The Sun

The Center of Our Solar System!

The Layers of the Sun

There are six layers of the Sun (from outermost to innermost): corona, chromosphere, photosphere, convective zone, radiative zone, and core. The corona is much hotter than the visible surface of the sun and made of highly ionized iron. The chromosphere, which literally means "sphere of color", is not easily visible, but when it is seen it is usually pink or red. Then comes the photosphere, the layer which we see when we look at the sun. The photosphere has a temperature of 4,500 to 6,000 K, and is made of plasma. Then there's the convective zone. The convective zone is a layer made solely of moving plasma. Right below that is the radiative zone, which is where the nuclear fusion energy from the core moves outward as electromagnetic radiation. The energy is conveyed by photons. Finally, the innermost layer is the core. The core is the central region where nuclear reactions consume hydrogen to form helium. In other words, it's where nuclear fusion happens.

Sunspots, Prominences, Flares, and Auroras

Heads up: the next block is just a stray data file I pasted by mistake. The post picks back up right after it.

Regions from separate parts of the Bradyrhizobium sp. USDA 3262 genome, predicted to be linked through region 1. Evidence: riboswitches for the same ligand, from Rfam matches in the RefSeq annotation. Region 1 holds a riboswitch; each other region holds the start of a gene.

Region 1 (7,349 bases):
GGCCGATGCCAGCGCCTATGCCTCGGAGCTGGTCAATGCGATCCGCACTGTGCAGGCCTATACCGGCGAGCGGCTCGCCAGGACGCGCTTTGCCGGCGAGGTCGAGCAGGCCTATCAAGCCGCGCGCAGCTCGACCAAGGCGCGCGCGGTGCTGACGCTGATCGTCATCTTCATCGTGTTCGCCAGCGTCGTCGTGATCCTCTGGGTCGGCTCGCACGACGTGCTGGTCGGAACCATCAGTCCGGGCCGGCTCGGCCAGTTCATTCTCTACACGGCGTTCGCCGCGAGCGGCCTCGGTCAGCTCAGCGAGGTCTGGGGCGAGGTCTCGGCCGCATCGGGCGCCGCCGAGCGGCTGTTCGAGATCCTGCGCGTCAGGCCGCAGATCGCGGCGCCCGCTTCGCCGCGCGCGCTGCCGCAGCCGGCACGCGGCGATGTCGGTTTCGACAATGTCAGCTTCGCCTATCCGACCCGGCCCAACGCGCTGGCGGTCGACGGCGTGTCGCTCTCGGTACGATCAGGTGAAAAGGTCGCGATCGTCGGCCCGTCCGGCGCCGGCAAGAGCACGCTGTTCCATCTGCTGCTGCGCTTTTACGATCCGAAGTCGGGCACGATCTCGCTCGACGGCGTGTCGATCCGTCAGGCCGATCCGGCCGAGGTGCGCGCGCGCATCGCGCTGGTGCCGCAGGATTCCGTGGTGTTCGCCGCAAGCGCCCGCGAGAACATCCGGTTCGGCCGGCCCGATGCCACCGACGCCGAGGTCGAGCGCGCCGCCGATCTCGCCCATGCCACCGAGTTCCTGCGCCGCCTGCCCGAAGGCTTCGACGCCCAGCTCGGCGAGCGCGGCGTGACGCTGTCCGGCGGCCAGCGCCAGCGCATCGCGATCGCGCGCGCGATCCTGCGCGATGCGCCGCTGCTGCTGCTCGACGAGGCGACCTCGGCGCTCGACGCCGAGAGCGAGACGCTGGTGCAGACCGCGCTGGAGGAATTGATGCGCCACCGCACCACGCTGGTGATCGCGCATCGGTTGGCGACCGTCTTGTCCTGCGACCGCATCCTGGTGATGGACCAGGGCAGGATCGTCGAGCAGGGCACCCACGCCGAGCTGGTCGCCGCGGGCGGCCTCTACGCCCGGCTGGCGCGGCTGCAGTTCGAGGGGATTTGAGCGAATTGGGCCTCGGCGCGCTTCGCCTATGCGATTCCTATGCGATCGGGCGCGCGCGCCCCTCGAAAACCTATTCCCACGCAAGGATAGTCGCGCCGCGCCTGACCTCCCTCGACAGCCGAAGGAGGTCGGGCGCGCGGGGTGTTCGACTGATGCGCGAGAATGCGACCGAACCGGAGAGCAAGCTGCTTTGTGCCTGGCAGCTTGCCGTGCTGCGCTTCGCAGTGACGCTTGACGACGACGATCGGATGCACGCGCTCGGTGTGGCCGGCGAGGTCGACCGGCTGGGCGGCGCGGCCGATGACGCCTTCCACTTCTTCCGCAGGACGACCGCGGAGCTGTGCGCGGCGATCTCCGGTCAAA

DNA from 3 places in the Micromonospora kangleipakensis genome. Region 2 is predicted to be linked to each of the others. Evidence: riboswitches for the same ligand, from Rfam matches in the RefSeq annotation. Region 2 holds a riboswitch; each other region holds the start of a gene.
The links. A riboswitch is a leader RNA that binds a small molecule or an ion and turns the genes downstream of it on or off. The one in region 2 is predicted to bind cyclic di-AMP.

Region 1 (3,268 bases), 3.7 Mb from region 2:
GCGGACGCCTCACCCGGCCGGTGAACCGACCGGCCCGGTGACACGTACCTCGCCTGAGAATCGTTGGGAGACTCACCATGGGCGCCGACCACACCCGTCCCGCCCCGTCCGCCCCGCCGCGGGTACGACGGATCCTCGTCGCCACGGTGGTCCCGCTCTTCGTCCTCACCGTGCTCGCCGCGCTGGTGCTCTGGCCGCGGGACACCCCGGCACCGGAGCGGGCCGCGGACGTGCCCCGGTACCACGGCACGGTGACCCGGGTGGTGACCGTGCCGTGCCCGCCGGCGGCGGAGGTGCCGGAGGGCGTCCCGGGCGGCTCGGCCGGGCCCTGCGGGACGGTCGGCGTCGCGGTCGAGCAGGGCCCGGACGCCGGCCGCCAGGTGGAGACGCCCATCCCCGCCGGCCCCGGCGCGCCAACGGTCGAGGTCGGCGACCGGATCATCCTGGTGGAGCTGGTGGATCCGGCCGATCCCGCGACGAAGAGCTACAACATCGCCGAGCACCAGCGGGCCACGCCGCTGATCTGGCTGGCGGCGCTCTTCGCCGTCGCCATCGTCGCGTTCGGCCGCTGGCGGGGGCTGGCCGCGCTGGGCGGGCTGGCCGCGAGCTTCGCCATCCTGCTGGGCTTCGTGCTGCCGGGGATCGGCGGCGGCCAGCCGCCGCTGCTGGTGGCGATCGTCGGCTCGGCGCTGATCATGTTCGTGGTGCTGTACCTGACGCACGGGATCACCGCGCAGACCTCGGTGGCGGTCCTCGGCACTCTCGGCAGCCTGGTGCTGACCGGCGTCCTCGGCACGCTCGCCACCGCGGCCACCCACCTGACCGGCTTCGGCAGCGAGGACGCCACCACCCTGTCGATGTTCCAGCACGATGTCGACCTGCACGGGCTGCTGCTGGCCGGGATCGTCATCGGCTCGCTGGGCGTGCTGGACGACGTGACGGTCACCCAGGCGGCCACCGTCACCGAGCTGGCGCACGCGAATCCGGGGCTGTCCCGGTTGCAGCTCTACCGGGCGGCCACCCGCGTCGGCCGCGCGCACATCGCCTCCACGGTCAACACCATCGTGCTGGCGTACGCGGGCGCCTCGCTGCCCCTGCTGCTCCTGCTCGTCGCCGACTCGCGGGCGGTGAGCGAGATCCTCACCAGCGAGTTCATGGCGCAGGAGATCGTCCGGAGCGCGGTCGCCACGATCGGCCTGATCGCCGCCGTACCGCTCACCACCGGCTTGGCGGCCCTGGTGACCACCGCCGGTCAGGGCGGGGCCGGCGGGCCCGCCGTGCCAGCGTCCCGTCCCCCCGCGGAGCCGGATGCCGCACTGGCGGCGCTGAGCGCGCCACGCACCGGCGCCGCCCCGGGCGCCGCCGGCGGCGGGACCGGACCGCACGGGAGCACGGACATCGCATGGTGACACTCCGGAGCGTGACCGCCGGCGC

There are many phenomena that appear on or due to the sun. They include sunspots, solar prominences, solar flares, and auroras. Sunspots are simply areas of the Sun that are cooler than the rest of the Sun around them. They are easy to spot because they are darker than the areas around them. The number of sunspots on the Sun varies due to an 11-year solar cycle. Solar prominences are large, bright, gaseous features extending outward from the Sun's surface. They are anchored to the Sun by the photosphere, and extend outwards towards the corona. They are made of cool plasma, and sometimes break apart and give rise to coronal mass ejections. Then there's solar flares, which look very similar to solar prominences. However, solar flares and solar prominences are not the same thing. Solar flares are sudden flashes of brightness observed near the Sun's surface. They occur in active regions around sunspots and are often accompanied by a spectacular coronal mass ejection. Finally, there is auroras. These are the only ones of these four that do not appear on or around the Sun's surface or atmosphere. An aurora, or a polar light, is a natural light display in the sky. They are produced when Earth's magnetosphere is sufficiently disturbed by a solar wind, that the trajectories of charged particles precipitate them into the upper atmosphere of the Earth. There are two common auroras, aurora australis and aurora borealis . Aurora borealis occurs in the north, while aurora australis occurs in the south.
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